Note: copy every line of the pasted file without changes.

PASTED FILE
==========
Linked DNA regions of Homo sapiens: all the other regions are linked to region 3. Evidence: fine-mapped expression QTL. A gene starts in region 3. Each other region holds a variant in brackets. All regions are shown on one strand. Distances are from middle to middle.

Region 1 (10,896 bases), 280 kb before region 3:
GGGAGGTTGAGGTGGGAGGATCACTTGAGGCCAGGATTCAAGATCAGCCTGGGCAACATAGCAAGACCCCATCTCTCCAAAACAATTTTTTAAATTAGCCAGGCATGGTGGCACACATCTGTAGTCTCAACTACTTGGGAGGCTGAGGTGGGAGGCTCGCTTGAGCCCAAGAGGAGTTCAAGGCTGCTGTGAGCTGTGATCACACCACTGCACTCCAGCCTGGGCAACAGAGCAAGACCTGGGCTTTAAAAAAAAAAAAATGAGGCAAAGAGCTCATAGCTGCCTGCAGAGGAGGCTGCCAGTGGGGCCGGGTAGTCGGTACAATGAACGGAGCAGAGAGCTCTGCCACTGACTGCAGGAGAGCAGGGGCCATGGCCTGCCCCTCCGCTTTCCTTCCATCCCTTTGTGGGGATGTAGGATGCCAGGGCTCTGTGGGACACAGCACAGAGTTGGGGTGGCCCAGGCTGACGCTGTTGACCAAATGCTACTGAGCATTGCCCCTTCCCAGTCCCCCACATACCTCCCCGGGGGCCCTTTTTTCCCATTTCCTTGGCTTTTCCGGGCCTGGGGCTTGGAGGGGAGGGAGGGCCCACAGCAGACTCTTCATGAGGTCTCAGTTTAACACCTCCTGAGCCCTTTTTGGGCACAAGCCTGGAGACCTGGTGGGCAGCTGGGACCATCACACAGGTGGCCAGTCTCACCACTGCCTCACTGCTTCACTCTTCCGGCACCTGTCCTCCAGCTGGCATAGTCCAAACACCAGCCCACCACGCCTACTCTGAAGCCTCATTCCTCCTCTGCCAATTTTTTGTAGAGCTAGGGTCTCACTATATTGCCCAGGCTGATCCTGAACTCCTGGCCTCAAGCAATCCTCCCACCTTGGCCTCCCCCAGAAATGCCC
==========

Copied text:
Linked DNA regions of Homo sapiens: all the other regions are linked to region 3. Evidence: fine-mapped expression QTL. A gene starts in region 3. Each other region holds a variant in brackets. All regions are shown on one strand. Distances are from middle to middle.

Region 1 (10,896 bases), 280 kb before region 3:
GGGAGGTTGAGGTGGGAGGATCACTTGAGGCCAGGATTCAAGATCAGCCTGGGCAACATAGCAAGACCCCATCTCTCCAAAACAATTTTTTAAATTAGCCAGGCATGGTGGCACACATCTGTAGTCTCAACTACTTGGGAGGCTGAGGTGGGAGGCTCGCTTGAGCCCAAGAGGAGTTCAAGGCTGCTGTGAGCTGTGATCACACCACTGCACTCCAGCCTGGGCAACAGAGCAAGACCTGGGCTTTAAAAAAAAAAAAATGAGGCAAAGAGCTCATAGCTGCCTGCAGAGGAGGCTGCCAGTGGGGCCGGGTAGTCGGTACAATGAACGGAGCAGAGAGCTCTGCCACTGACTGCAGGAGAGCAGGGGCCATGGCCTGCCCCTCCGCTTTCCTTCCATCCCTTTGTGGGGATGTAGGATGCCAGGGCTCTGTGGGACACAGCACAGAGTTGGGGTGGCCCAGGCTGACGCTGTTGACCAAATGCTACTGAGCATTGCCCCTTCCCAGTCCCCCACATACCTCCCCGGGGGCCCTTTTTTCCCATTTCCTTGGCTTTTCCGGGCCTGGGGCTTGGAGGGGAGGGAGGGCCCACAGCAGACTCTTCATGAGGTCTCAGTTTAACACCTCCTGAGCCCTTTTTGGGCACAAGCCTGGAGACCTGGTGGGCAGCTGGGACCATCACACAGGTGGCCAGTCTCACCACTGCCTCACTGCTTCACTCTTCCGGCACCTGTCCTCCAGCTGGCATAGTCCAAACACCAGCCCACCACGCCTACTCTGAAGCCTCATTCCTCCTCTGCCAATTTTTTGTAGAGCTAGGGTCTCACTATATTGCCCAGGCTGATCCTGAACTCCTGGCCTCAAGCAATCCTCCCACCTTGGCCTCCCCCAGAAATGCCC